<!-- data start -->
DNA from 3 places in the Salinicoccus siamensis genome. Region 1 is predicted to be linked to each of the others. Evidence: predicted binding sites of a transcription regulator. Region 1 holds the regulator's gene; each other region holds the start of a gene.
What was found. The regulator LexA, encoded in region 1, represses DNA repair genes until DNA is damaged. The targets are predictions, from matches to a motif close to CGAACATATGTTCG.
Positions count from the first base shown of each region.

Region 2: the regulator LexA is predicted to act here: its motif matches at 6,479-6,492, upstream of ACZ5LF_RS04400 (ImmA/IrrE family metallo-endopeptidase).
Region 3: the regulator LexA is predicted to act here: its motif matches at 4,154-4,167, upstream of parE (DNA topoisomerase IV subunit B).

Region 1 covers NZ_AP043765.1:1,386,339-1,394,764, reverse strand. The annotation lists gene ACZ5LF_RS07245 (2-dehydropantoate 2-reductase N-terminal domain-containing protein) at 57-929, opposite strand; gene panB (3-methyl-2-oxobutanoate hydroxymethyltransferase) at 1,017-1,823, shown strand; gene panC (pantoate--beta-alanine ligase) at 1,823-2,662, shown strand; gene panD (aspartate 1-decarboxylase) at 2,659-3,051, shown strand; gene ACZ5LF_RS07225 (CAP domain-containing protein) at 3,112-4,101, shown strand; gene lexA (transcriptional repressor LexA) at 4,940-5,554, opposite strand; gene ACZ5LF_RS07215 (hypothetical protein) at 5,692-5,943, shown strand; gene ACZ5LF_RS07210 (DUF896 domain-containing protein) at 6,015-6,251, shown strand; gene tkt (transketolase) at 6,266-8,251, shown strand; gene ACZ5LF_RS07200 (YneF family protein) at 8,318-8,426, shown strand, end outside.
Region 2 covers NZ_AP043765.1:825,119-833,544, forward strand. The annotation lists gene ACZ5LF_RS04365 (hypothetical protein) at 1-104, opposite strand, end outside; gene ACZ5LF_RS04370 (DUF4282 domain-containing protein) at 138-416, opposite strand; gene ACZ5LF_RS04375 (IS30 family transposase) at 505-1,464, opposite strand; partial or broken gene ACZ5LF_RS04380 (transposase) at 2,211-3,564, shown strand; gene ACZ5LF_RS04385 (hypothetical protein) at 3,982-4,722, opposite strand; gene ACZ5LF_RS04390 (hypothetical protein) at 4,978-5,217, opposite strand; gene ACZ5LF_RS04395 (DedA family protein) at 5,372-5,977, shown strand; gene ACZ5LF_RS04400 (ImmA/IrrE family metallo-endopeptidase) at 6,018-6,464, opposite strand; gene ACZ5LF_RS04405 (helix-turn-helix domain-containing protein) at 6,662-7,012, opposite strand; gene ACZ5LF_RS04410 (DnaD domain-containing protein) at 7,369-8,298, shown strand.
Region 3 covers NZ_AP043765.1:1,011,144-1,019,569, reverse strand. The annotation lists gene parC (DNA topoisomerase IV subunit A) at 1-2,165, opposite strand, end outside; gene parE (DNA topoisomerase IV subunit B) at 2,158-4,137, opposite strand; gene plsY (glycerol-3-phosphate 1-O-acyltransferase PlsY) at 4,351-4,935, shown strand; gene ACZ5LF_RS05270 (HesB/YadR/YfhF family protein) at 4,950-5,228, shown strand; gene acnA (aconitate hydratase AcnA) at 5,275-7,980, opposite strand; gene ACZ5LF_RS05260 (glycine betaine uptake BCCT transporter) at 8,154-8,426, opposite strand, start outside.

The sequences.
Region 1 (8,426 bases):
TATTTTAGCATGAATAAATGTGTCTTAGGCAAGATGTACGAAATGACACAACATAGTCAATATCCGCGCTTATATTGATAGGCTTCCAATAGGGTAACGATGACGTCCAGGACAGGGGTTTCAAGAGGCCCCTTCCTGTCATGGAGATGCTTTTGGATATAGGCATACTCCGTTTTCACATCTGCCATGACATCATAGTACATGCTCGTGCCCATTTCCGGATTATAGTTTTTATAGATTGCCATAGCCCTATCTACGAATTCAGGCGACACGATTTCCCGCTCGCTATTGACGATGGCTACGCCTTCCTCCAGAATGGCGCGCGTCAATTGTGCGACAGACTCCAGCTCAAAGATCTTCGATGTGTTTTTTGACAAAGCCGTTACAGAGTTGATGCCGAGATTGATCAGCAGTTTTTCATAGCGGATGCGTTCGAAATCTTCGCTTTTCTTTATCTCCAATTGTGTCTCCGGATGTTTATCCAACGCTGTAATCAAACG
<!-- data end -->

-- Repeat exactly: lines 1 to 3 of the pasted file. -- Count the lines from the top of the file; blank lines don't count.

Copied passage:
DNA from 3 places in the Salinicoccus siamensis genome. Region 1 is predicted to be linked to each of the others. Evidence: predicted binding sites of a transcription regulator. Region 1 holds the regulator's gene; each other region holds the start of a gene.
What was found. The regulator LexA, encoded in region 1, represses DNA repair genes until DNA is damaged. The targets are predictions, from matches to a motif close to CGAACATATGTTCG.
Positions count from the first base shown of each region.